While the site of the parliament in Reykjavík is being excavated, archeologists will continue to search for remains at the site where Alþingi, the Icelandic parliament, was founded in 930 AD, Þingvellir National Park, this summer.
Þingvellir. Photo by Páll Kjartansson.
This time around, archeological remains will be searched for and registered at the periphery of the ancient site, as well as in the area between Hrafnabjargir and Ármannsfell, ruv.is reports.
Þingvellir National Park extends over 230 square kilometers. The influx of tourists has increased significantly in recent few years, putting strain on cultural remains. Therefore it is considered a priority to register the park’s archeological discoveries.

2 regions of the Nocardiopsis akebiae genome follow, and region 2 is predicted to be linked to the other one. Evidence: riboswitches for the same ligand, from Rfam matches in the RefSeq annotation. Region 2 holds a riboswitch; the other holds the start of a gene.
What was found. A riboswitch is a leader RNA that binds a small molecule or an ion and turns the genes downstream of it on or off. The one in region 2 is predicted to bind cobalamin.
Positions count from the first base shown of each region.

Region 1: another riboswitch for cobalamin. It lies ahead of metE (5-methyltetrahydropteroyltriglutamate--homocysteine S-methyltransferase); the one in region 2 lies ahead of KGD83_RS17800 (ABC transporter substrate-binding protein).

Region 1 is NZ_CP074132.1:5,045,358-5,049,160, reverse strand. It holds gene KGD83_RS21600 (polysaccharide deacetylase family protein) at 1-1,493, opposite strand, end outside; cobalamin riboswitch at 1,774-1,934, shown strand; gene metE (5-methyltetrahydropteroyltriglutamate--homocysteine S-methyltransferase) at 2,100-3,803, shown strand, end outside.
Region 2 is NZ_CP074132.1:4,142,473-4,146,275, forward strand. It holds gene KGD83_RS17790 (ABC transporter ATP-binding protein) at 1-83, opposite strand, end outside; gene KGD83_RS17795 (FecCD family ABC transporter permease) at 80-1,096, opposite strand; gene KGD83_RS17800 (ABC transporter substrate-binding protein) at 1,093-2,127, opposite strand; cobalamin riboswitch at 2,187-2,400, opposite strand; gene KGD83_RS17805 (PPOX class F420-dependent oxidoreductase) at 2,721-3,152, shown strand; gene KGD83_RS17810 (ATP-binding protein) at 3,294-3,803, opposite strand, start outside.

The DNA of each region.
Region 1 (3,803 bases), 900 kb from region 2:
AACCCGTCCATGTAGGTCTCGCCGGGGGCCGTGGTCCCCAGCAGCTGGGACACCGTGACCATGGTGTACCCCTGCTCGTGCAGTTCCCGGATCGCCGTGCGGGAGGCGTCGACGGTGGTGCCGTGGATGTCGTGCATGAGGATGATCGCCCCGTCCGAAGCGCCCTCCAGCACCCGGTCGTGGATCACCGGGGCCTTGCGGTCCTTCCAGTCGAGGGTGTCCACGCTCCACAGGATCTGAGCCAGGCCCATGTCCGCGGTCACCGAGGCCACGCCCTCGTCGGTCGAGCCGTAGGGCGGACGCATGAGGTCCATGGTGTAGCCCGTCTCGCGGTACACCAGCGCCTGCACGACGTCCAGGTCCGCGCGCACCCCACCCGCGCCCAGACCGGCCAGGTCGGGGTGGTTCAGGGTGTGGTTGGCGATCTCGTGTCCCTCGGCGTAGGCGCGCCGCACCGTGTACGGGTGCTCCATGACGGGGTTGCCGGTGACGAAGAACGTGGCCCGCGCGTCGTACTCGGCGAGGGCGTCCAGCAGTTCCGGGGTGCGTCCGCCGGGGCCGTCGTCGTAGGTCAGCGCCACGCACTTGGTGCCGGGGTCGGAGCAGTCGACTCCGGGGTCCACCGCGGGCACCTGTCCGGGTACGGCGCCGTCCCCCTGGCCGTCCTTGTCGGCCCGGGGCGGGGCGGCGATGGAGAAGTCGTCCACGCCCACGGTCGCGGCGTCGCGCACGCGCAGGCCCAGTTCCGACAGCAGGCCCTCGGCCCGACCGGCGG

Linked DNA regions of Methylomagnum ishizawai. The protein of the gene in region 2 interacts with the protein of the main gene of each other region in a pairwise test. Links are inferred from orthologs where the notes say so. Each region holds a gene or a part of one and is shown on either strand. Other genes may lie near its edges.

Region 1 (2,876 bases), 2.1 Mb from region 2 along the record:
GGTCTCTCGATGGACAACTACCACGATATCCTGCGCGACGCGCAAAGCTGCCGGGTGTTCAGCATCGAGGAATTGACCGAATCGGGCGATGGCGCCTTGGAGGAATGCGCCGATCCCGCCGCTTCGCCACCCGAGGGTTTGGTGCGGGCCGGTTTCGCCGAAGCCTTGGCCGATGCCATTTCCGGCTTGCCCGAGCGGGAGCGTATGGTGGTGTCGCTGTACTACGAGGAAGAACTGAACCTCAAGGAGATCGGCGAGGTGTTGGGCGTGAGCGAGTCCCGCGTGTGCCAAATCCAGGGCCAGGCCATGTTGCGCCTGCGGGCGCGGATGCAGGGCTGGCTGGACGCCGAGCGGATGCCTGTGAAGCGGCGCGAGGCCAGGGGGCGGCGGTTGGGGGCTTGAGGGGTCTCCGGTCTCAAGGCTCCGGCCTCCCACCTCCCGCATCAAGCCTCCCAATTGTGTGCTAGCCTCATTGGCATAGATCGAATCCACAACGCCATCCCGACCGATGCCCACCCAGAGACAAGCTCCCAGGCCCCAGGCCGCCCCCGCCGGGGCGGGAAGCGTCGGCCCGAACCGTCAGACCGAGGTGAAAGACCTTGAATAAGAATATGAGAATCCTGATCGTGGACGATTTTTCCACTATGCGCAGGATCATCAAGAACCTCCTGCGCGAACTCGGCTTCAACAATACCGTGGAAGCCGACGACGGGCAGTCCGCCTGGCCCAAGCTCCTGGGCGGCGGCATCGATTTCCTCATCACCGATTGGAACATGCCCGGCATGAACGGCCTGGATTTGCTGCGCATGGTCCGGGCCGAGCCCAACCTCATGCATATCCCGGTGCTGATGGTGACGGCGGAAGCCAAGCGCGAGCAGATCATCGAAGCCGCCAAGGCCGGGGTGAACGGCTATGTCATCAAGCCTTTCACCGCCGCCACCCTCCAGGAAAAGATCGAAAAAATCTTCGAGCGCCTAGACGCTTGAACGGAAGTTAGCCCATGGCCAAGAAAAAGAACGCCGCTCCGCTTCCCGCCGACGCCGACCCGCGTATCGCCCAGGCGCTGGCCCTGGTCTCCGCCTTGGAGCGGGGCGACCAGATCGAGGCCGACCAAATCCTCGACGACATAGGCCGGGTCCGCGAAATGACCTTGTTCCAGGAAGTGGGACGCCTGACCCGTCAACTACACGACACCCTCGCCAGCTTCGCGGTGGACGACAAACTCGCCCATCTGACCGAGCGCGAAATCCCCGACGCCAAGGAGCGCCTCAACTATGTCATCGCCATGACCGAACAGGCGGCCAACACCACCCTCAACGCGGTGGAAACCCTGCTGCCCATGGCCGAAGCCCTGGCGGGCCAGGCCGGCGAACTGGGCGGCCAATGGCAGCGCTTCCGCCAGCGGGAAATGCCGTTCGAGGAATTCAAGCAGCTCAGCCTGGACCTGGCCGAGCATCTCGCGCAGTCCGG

“Knowledge of the location and scope of remains in the national park is very important so that they can be taken into consideration and preserved,” the park’s website reads.
This summer’s project is the third stage of the documentation of archeological remains in Þingvellir.
In the spring of 2010, the abandoned farms Skógarkot, Hrauntún and Vatnskot were registered, in addition to the northern coast of Þingvallavatn lake.
Last summer, the documentation of archeological findings within the ancient parliamentary site itself was worked on.
Click here to read about the excavation in Reykjavík.